At the peak of the “rising” debate, and shortly after becoming Minister in 2013, I got two (2) letters from the country directors of the World Bank and Africa Development Bank (AfDB). The polite message seemed synchronized: having attained MIC-status, Ghana must now borrow on “harder” concessional loan terms. However, there was no MIC Transition Blueprint to serve as input for the Home-Grown Policy that was used to negotiate the IMF ECF Program in 2014. For many, a tailored Policy Support Instrument (PSI) would have addressed Ghana’s transition needs better than an ECF Program designed for low-income economies.

Conclusion: Some PFM Policy Choices

The MIC- or RR-Africa states include some with good basic public financial management (PFM) institutions, systems, processes, and laws. We highlight some PFM reforms that must form part of national and technical assistance (TA) programs to improve economic performance. A key element is appropriate financing of budget deficits, notably, capital expenditures through rational domestic and foreign capital market strategies.

Revenue mobilization: The UN Sustainable Development Goals (SDGs) a frame work for MIC states to increase domestic resources to make up for shortfalls in dwindling aid and concessional loans. To stabilize and increase tax flows, SSA’s pioneer autonomous revenue authorities (RAs) in MIC states must;

  1. a) Enhance tax audit and compliance methods;
  2. b) Use electronic processing and data-gathering options; and
  3. c) Implement rational tax policies.

Budget Spending and Deficits: The World Bank’s Integrated Financial Management Information Systems (IFMIS) reforms must have;

  1. a) Budget responsibility laws to curtail discretion and latitude that leads to budget overruns;
  2. b) Improved treasury and cash-flow methods on effective utilization of government revenues held in central and commercial bank accounts;
  3. c) Semi-accrual accounting options, involving a shift to IPSAS principles, from narrow definition of “arrears” (often in IMF Programs); and
  4. d) Public investment and contract databases—to curb unplanned deficits arising from “unfunded” expenditure mandates that breach budget guidelines and Estimates approved by Parliament in Appropriation laws.

Stabilization funds: Every prospect for global economic recovery requires MIC/RR states to create budget “buffers” from high commodity price windfalls to better manage inevitable downturns. As with the structure of Ghana’s petroleum-backed Sovereign Wealth Fund (SWF), this will prevent excessive flows into consumption—at the expense of savings, investment, and debt management.

Borrowing and debt management: Setting up specialized Debt Management Offices (DMOs) to ensure that MIC-Africa;

  1. a) Controls unplanned borrowing through proper targeting of capital expenditure, in particular, as distinguished from liquidity requirements;
  2. b) Refinances short-term debt used in support of long-gestation projects in the capital budget, not covered by commercial or concessional borrowing;
  3. c) Separates short-term liquidity budget needs from long-term loans for capital expenditures as part of the development of domestic capital markets.

Secondary market tools: for countries that are endowed and are in capital markets, invest natural resource flows and windfalls in market tools such as sinking funds, buy-backs, and soft-amortization plans to alleviate the risk of debt distress or default from frequently “rolling over” interest-only “bullet” loans or bonds.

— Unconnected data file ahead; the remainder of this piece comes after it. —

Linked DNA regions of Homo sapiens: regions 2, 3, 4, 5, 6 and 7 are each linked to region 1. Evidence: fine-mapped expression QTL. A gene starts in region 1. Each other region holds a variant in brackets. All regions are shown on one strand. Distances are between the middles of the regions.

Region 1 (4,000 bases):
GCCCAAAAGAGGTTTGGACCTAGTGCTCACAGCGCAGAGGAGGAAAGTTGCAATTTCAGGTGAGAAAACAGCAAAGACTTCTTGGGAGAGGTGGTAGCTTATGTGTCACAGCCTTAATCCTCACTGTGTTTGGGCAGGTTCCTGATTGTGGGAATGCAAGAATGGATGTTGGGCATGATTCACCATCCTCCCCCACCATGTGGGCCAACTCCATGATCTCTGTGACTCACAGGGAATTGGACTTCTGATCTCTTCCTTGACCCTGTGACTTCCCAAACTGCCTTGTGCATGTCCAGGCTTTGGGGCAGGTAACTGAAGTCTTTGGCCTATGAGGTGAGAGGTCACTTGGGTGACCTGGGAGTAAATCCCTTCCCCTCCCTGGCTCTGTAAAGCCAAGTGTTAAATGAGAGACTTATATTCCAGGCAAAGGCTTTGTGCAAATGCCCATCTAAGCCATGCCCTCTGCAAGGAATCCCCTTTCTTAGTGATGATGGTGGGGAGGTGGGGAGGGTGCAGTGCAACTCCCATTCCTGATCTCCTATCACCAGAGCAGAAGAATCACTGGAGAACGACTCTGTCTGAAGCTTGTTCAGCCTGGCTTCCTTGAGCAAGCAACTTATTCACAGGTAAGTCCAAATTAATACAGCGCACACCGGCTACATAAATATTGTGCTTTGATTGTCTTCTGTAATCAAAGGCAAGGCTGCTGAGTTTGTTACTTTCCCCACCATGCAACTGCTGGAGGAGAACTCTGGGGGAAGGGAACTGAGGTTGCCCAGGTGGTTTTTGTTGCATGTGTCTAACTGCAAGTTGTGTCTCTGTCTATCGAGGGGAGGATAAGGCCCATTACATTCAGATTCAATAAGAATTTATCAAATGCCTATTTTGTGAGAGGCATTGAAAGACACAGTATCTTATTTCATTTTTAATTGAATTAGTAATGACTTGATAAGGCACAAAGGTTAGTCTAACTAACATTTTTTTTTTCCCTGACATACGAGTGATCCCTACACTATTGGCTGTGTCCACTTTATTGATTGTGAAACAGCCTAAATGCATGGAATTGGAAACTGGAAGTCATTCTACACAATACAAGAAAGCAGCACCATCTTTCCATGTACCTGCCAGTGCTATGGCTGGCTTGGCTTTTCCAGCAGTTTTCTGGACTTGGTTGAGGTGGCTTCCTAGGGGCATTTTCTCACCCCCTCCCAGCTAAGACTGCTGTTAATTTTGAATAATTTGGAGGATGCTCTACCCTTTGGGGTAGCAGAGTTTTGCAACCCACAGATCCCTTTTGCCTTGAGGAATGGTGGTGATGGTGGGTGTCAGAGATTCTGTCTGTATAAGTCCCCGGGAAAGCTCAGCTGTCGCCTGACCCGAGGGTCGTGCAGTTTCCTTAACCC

Self-financing commercial projects: As MIC/RR-African states lose concessional loans and grants, they must devise strategies that stop them from the fiscal burden of issuing so-called “sovereign guarantees” that crystalize automatically as pure public debt. This is often due to the absence of market-friendly options such as self-financing schemes that use revenues from commercial projects to repay these guaranteed-loans; and backed by “escrow”, normally as debt service (reserve) accounts; and infrastructure (investment) funds that can be used to leverage borrowing from capital markets.

These examples are not exhaustive but highlight an integrated approach to managing budgets to achieve better fiscal outcomes. The solution to the risk of debt distress in MIC-Africa states, from exposure to the markets, must include sustainable debt management strategies and tools used in advanced and emerging states. They must form part of the SDG’s Finance for Development (FfD) agenda, as linked to sound public sector budget and financial accounting measures. Further, MIC transition plans must include real sector growth-pole strategies, such as Ghana’s “gas-to-power” plan for improving power supply for industry and services. Despite the agricultural and natural resource view of the country, it is the Services sector that has grown rapidly and constitutes, on average, 49-to-51 percent of GDP.

The main drawback to the absence of MIC transition strategies in structural reforms is a uniform view that appears to ignore the gradual “stratification” of SSA states and the need for differentiated economic policies to guide policy-makers. A special focus on Africa’s potential Lions in the next round of global recovery could move the continent in a more positive and stable direction. Africa needs to take the initiative, to formulate and implement “tailored” plans, with the assistance of multilateral and other development agencies. An example is the AfDB assistance to Ghana in preparing its original Home-Grown Policy in 2014.

Saying that the graduation to MIC status is a meaningless statistic is not enough: it has real fiscal, financing and development impact in countries across different region and, in particular, MIC-Africa must take it seriously.

The author is the Former Finance Minister